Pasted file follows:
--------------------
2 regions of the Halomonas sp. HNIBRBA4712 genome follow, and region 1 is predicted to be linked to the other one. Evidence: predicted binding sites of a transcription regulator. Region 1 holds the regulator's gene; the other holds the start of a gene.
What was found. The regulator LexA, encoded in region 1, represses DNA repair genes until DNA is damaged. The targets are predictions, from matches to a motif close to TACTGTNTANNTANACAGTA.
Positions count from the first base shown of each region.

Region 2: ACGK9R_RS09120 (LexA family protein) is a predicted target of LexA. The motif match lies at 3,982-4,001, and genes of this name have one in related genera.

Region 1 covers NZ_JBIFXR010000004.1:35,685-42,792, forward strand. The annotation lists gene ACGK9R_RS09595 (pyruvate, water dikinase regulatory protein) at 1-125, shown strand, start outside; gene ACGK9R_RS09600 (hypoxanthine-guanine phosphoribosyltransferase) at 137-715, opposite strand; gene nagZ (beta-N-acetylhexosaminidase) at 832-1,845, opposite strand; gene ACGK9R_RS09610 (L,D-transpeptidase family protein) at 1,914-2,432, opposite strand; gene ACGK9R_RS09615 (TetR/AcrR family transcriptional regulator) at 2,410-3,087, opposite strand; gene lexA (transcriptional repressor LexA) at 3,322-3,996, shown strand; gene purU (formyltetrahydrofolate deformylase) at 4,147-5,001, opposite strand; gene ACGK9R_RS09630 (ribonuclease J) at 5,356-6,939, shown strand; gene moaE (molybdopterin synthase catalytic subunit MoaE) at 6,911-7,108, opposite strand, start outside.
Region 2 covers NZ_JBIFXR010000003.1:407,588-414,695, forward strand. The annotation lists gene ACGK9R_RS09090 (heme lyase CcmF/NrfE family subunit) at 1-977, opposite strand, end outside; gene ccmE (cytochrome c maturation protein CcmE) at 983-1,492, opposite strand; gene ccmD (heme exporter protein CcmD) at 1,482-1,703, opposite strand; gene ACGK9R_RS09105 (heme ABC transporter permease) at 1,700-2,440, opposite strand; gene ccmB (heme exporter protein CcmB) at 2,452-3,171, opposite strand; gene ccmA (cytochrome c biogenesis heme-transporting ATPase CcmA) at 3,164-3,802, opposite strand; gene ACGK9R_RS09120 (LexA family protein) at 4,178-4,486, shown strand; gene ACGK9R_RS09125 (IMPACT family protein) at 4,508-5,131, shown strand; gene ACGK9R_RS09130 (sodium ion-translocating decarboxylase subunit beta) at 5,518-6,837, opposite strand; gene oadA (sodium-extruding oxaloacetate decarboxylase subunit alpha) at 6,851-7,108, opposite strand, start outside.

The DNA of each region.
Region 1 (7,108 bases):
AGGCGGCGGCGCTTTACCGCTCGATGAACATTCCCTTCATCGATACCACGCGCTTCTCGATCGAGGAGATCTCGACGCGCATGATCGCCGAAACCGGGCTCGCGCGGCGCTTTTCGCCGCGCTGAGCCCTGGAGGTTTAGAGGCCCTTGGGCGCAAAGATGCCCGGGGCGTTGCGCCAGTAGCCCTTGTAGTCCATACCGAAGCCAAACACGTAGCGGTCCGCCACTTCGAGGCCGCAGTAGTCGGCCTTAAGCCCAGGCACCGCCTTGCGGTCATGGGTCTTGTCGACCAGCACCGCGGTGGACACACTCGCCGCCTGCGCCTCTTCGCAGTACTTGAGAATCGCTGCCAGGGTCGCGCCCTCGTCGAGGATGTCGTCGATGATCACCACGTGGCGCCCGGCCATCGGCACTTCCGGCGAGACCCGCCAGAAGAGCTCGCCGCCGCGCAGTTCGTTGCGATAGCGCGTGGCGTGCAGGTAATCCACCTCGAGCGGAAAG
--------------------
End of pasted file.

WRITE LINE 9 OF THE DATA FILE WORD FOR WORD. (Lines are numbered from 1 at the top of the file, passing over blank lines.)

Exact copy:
AGGCGGCGGCGCTTTACCGCTCGATGAACATTCCCTTCATCGATACCACGCGCTTCTCGATCGAGGAGATCTCGACGCGCATGATCGCCGAAACCGGGCTCGCGCGGCGCTTTTCGCCGCGCTGAGCCCTGGAGGTTTAGAGGCCCTTGGGCGCAAAGATGCCCGGGGCGTTGCGCCAGTAGCCCTTGTAGTCCATACCGAAGCCAAACACGTAGCGGTCCGCCACTTCGAGGCCGCAGTAGTCGGCCTTAAGCCCAGGCACCGCCTTGCGGTCATGGGTCTTGTCGACCAGCACCGCGGTGGACACACTCGCCGCCTGCGCCTCTTCGCAGTACTTGAGAATCGCTGCCAGGGTCGCGCCCTCGTCGAGGATGTCGTCGATGATCACCACGTGGCGCCCGGCCATCGGCACTTCCGGCGAGACCCGCCAGAAGAGCTCGCCGCCGCGCAGTTCGTTGCGATAGCGCGTGGCGTGCAGGTAATCCACCTCGAGCGGAAAG